One might assume that marketing and communications personnel are for only the largest firms, but about one quarter of firms with between five and ten employees and more than half of firms with between ten and 100 employees have them.
Growth and success are not uniformly defined, or pursued, between architectural firms. While some firms may favour projects, recognition, or craft, others may favour revenue, staff count, and profit. A firm may grow in employee count, but see reductions in profit. Or a firm may increase how many sectors it works in, but lose its competitive advantage.
However success is defined, and whether a firm is comprised of one person or thousands of employees, there are opportunities for marketing to be a partner in achieving a firm’s goals. Good business practice is to have a marketing strategy and plan, brand and positioning statement, and resourced marketing and business development activities. For any firm, it is valuable to define a vision, values, and mission, and to understand how these align with client and project opportunities.
Discussion of marketing architecture in Canada would be incomplete without acknowledging historic restrictions imposed by regulatory bodies in Canada and other countries as to whether and how architects could advertise and promote their services (B. Campbell, 2022). This may have resulted in the discipline of marketing being underdeveloped in the profession.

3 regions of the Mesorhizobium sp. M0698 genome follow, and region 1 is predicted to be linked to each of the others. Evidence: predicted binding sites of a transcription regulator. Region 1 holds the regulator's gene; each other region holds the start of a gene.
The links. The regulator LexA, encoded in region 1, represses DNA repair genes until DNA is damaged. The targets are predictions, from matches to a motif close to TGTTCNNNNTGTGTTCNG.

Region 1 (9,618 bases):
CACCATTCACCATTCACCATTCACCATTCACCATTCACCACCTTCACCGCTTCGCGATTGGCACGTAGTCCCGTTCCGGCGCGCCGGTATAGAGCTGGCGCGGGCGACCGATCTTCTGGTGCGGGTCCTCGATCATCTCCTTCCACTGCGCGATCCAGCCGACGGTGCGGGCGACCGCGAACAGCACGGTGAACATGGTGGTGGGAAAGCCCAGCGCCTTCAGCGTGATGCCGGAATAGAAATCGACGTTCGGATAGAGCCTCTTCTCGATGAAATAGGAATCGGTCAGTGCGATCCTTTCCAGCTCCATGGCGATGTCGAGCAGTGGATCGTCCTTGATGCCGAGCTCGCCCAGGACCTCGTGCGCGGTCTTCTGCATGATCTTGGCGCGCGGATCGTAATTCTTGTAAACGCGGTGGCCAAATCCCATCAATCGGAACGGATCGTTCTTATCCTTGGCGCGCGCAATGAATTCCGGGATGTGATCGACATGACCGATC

But in the present day, marketing can serve as a powerful partner in addressing many of the challenges currently faced by architects. It can ensure business systems are in place to measure, communicate, and negotiate fees based on true cost and value. Taking a broader view, marketing has the potential to increase client and public knowledge of the depth of architects’ expertise, skills, and potential to impact their organizations and lives. It can make the profession known and attractive to people considering a career start or change.
From start-up to succession, and at every stage of business between, marketing can serve as an invaluable asset. In its truest form of identifying and serving market needs, marketing is not only good for business—it is also an integral partner in service of public interest. Done well, marketing can unlock opportunities for people and business, and for architecture itself.